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Super 8 Edit Station


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#1 Nick Norton

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Posted 09 March 2008 - 10:07 AM

To save some money on digital transfers, i have decided to start cutting and splicing reels together instead of transfering full 50ft rolls.

Therefore, i need to create an entire super 8 edit station. However, i know nothing of cutting and splicing or of the equipment i will need to do so.

Does anyone have any experience with creating a super 8 edit room, or know of where i can get the equipment to make one?


Thanks-

Nicholas
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#2 Richard Tuohy

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Posted 15 March 2008 - 07:27 AM

Do not put your film through a super 8 viewer.
Get some 16mm film rewinds and buy a pair of 16mm to super 8 adapters from Urbanskifilm.com
Set up a bench with a white laminex surface and your two wind arms.
You might get an old editor viewer or two and take the arms off those so that you have a few extra arms to put spools on.
Get a bunch of plastic super 8 spools.
Set up a desk lamp.
Get some leader
Get a splicer. Cement is a good option, and cheap. Just watch the dust scrapings.
Otherwise, get a CIR roll tape splicer (not a fuji one which requires perforated tape).
Get yourself a magnifier from a camera shop.
Get some velvet cloth to make a cleaning cloth from.
Get some film cleaner from Urbanski or someone.
Practice making splices.
Decide on just what you hope to achieve. If its just pulling out no good takes, then all you need is a spool for 'good' and a spool for 'no good'.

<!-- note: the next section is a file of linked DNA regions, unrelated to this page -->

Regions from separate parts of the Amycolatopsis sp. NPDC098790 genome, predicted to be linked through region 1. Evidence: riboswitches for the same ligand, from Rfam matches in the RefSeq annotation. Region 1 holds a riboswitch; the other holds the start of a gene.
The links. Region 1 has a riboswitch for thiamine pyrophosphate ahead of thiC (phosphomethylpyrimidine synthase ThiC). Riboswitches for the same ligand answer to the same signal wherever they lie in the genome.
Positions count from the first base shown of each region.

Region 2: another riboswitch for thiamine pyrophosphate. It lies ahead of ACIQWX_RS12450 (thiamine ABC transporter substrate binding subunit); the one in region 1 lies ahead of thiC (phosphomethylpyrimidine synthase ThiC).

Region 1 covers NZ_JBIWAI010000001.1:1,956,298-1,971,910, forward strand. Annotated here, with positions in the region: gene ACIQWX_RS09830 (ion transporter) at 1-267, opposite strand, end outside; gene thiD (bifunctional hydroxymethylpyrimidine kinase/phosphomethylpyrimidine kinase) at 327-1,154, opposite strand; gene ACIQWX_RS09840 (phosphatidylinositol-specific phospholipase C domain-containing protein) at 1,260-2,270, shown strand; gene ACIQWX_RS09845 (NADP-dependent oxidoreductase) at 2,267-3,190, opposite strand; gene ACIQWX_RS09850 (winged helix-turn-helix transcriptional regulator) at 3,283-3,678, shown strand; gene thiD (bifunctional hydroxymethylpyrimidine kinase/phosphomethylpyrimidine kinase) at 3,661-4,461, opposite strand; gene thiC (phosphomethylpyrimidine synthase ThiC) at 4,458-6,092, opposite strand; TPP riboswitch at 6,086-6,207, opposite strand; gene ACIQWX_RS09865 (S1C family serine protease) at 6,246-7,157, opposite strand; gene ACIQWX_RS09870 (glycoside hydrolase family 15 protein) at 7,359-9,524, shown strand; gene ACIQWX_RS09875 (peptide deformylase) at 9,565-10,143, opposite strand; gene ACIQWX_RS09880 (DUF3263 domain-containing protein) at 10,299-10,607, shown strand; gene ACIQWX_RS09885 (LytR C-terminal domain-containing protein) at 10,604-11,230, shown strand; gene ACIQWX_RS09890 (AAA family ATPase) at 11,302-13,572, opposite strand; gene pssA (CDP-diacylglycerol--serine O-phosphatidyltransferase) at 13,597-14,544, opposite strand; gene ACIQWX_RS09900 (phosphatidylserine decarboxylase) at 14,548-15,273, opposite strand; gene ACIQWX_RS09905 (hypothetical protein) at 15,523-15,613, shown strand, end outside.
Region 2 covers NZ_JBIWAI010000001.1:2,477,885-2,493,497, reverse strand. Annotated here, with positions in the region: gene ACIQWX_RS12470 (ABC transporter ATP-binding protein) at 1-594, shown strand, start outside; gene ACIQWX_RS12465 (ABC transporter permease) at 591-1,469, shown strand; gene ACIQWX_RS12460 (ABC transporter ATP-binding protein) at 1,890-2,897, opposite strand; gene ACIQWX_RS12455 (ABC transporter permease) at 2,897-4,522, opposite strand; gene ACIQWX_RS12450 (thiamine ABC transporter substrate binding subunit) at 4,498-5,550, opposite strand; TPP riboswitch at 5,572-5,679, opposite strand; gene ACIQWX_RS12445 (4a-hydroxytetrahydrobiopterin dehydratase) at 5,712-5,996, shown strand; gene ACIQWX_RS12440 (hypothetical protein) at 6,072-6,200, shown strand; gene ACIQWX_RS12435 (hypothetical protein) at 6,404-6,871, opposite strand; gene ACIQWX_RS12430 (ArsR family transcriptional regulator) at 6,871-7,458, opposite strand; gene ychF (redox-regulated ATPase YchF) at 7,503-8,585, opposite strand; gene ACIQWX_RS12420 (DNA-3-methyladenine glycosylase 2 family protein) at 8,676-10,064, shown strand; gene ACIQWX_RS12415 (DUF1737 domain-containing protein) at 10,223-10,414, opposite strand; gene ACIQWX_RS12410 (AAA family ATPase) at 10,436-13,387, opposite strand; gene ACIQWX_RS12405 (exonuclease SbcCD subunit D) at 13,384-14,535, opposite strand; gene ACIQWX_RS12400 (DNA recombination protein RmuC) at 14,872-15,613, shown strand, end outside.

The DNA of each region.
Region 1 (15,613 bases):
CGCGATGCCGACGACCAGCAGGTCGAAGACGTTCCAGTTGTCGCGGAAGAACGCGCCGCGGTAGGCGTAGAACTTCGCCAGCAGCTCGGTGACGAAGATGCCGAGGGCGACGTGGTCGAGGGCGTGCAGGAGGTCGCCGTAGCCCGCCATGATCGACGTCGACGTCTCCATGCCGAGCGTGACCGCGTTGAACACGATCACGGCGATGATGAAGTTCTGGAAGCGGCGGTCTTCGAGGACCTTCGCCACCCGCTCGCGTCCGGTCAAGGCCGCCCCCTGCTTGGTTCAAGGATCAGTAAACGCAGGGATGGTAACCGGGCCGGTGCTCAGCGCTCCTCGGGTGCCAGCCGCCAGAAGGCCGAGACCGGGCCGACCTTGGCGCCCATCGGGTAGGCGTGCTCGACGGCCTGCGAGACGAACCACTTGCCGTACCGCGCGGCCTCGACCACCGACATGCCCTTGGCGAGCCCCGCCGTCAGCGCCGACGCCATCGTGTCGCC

Leave as much head and tail on your shots as possible so that scratches and dirt etc enters your desired shot as little as possible.
Be extremely systematic. Be extremely careful handling and winding your film. Don't 'sinch' your rolls to tighten a loose wind - wind them again instead.
Enjoy doing it.
Richard
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#3 Bengt Freden

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Posted 15 March 2008 - 03:13 PM

G´day, Richard,

Those are very good advice, indeed. My 'pre-scan' film editing set-up looks like this:

A Minette S-5 viewer, with a metal gate and pressure plate (and a steady image) - small rewinds in 'up' position (or removed)
A black cardboard 'hood' on the viewer, like the larger ones on computer displays (for reflexes and ceiling light)
A pair of old Bolex 16mm rewinds, with large wooden handles, and
Super 8 metal reel adapters (from Wittner Cinetec - not cheap but very high quality)
- the rewinds are easily set up on the edge of the table at a comfortable distance from the viewer
Extra-large Elmo Super 8 rewinds, on a side table, that take complete 1200 feet reels (for projection)
'Automatic' plastic film reels (Tuscan!), 200 or 400 feet, which I have prepared with soft velvet strings on the cores
Plenty of Kodak celluloid white leader, with one matted side, for notes or sound start marks with pencils or thin markers
A Hähnel cement splicer, which allows for splices from both sides (for a black one-frame 'invisible splice')
Kodak regular film cement (rapid-drying) with a very thin applying brush
A Bolex tape splicer (for polyester-based film), which punches holes in the perforation edge of the splice (two frames only)
A Wurker tape splicer (spare set-up - haven´t used it yet)
Several pairs of cotton gloves from the pharmacy
A magnifying glass and an aspherical lupe (Calumet)
A pair of sharp scissors
A bright halogen table lamp
A rubber dust blower with a brush
Sharp, thin black markers (for painting the frame of 'invisible splices')
Clean velvet cloths and film cleaner, anti-static cloth
A start/stop lab clock for timing and a 25 frame ruler in front of the viewer
Storyboard/ log notes, pencils and erasers


Simple as that!
All the best from Stockholm,
Bengt
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Media Blackout - Custom Cables and AKS

Technodolly

Abel Cine

Gamma Ray Digital Inc